A theory of fear & creativity

Moon Man

Like a part of the spectrum we know exists but cannot see, creativity is an elusive metaphysical property. Like gravity, we need creativity to function. But how can you select the best creative solution when it can be as abstract as anti-matter?

Every business leader wants creative solutions, saying “I’ll know it when I see it!” They have visions of landing on the moon. But when creative solutions are presented — they default back to earth.

As creatives it is our job to reach for the moon and sell our clients on buying great creative. Too often, the C-levels, Directors and Managers are selecting what they know will have least resistance. After all no one likes change. This leads to ho-hum executions that don’t stand out and don’t move the needle.

How do we push them outside their orbits? First we have to help them understand their fears.

A study conducted by Cornell University on the Bias of Creativity reveals a challenge we creatives have in selling our harebrained ideas. When participants were given a creative option vs. practical option they select the status quo. This appears to stem from our desire to reduce uncertainty. Considering our clients pressure to deliver higher earnings, improved profits and outcomes, creativity is the dark side of the moon.

“Our findings imply a deep irony. Prior research shows that uncertainty spurs the search for generation of creative ideas (Audia & Gonzalo, 2007l Tiedens & Linton, 2001), yet our findings reveal that uncertainty also makes us less able to recognize creativity, perhaps when we need it most.” — Bias Against Creativity.

So how do we reduce this friction?

1. TAKE A TRIP TO THE UNCOMFORTABLE ZONE

Be truthful with your clients from the beginning. Reassure them that you are in their corner and ready to walk them through what may feel uncomfortable at first. Taking that first step into the Uncomfortable Zone isn’t easy, especially if they aren’t empowered by their own superiors to make creative decisions. Give them the power to communicate your vision if needed.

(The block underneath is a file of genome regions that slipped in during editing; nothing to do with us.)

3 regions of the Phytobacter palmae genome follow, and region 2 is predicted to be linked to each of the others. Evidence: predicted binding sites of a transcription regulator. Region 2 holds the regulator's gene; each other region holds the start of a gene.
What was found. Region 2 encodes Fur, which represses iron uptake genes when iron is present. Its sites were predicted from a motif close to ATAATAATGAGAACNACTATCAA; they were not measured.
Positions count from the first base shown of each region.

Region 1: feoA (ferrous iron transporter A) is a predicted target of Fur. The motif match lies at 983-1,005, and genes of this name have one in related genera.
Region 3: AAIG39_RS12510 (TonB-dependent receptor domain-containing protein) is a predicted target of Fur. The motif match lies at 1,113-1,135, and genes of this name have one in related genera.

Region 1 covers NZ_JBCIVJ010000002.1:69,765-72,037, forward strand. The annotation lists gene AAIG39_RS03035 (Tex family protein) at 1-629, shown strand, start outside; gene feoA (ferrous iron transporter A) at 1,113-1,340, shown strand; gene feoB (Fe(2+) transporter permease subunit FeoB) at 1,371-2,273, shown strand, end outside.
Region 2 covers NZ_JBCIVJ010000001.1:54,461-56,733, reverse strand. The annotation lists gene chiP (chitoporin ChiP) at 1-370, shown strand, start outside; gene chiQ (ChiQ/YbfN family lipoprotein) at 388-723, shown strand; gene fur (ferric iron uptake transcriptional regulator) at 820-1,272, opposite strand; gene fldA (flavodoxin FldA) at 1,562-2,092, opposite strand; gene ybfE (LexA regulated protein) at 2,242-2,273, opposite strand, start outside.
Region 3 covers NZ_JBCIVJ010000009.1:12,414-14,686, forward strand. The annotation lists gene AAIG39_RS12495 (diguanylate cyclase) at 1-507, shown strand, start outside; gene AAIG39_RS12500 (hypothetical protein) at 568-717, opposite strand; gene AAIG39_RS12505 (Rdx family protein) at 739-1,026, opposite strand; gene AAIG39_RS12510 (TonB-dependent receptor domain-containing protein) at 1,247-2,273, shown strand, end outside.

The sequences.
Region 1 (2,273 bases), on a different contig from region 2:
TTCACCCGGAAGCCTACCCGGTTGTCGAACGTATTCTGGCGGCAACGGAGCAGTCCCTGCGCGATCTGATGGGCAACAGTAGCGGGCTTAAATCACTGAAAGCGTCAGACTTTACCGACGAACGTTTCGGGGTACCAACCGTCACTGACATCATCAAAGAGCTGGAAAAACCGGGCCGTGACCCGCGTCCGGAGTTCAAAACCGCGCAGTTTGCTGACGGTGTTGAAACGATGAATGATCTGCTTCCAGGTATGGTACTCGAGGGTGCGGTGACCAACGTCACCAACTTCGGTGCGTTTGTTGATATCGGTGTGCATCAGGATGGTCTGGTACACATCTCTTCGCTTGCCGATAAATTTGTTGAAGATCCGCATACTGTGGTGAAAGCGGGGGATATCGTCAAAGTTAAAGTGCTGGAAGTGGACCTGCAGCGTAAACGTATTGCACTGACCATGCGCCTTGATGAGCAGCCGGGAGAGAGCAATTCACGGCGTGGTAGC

2. VISUALIZE ANTI-GRAVITY

Start with the close-in, the safe. Show the client what happens if they go status quo. If you don’t show it, they will ask or wonder, “What if?” But then step it out. Show them what they would least expect. Visualize the anti-matter with words, video, prototypes. Don’t pitch an idea solely with words. As you present each element pause and ask them if they have any questions.

3. PROVING GROUNDS

NASA didn’t just land a man on the moon in one day. They sent several unmanned rockets with a few fatal mistakes along the way to learn and prove they could make the mission a success. Similarly you may need to phase into the final creative solution. Prove it works by testing it on various touchpoints. Talk with the stakeholders to ensure it can be adopted successfully. Be excited and they’ll be excited.

If you can mitigate the fear with baby steps, you may succeed in selling in that winning idea.

Trends in Restaurant Design

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A Brand’s Life

Yes, brands live. Some would argue the most iconic brands even have a soul. Granted, brands are not people. However, they are similar to people in that they pass through many of the same phases (and face some of the same challenges) we do.

Forks & Corks 2014

ForksCorks-1

Forks & Corks is an annual food and wine tasting event benefiting Harvesters Community Food Network. We worked with Vahalla Studios to screenprint a set of limited-edition art posters to be auctioned off at the event.